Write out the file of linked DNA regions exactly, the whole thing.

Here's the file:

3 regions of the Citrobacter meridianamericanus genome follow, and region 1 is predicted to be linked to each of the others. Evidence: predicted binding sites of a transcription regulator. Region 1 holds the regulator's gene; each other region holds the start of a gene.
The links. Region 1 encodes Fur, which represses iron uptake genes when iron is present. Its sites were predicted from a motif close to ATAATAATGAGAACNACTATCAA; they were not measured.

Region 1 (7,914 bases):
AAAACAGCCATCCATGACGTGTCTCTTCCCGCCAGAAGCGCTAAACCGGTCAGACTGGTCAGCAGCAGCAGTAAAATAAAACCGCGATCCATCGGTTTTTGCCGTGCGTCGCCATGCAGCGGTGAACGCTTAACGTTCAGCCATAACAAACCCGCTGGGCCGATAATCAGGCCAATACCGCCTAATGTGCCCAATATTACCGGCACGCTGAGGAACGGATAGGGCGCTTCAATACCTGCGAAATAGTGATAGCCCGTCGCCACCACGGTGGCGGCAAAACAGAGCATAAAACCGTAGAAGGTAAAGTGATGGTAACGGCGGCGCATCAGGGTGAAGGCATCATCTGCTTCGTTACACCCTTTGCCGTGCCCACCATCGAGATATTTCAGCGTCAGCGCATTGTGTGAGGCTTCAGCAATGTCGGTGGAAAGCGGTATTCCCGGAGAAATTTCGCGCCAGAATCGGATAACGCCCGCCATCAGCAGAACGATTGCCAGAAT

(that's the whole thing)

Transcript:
3 regions of the Citrobacter meridianamericanus genome follow, and region 1 is predicted to be linked to each of the others. Evidence: predicted binding sites of a transcription regulator. Region 1 holds the regulator's gene; each other region holds the start of a gene.
The links. Region 1 encodes Fur, which represses iron uptake genes when iron is present. Its sites were predicted from a motif close to ATAATAATGAGAACNACTATCAA; they were not measured.

Region 1 (7,914 bases):
AAAACAGCCATCCATGACGTGTCTCTTCCCGCCAGAAGCGCTAAACCGGTCAGACTGGTCAGCAGCAGCAGTAAAATAAAACCGCGATCCATCGGTTTTTGCCGTGCGTCGCCATGCAGCGGTGAACGCTTAACGTTCAGCCATAACAAACCCGCTGGGCCGATAATCAGGCCAATACCGCCTAATGTGCCCAATATTACCGGCACGCTGAGGAACGGATAGGGCGCTTCAATACCTGCGAAATAGTGATAGCCCGTCGCCACCACGGTGGCGGCAAAACAGAGCATAAAACCGTAGAAGGTAAAGTGATGGTAACGGCGGCGCATCAGGGTGAAGGCATCATCTGCTTCGTTACACCCTTTGCCGTGCCCACCATCGAGATATTTCAGCGTCAGCGCATTGTGTGAGGCTTCAGCAATGTCGGTGGAAAGCGGTATTCCCGGAGAAATTTCGCGCCAGAATCGGATAACGCCCGCCATCAGCAGAACGATTGCCAGAAT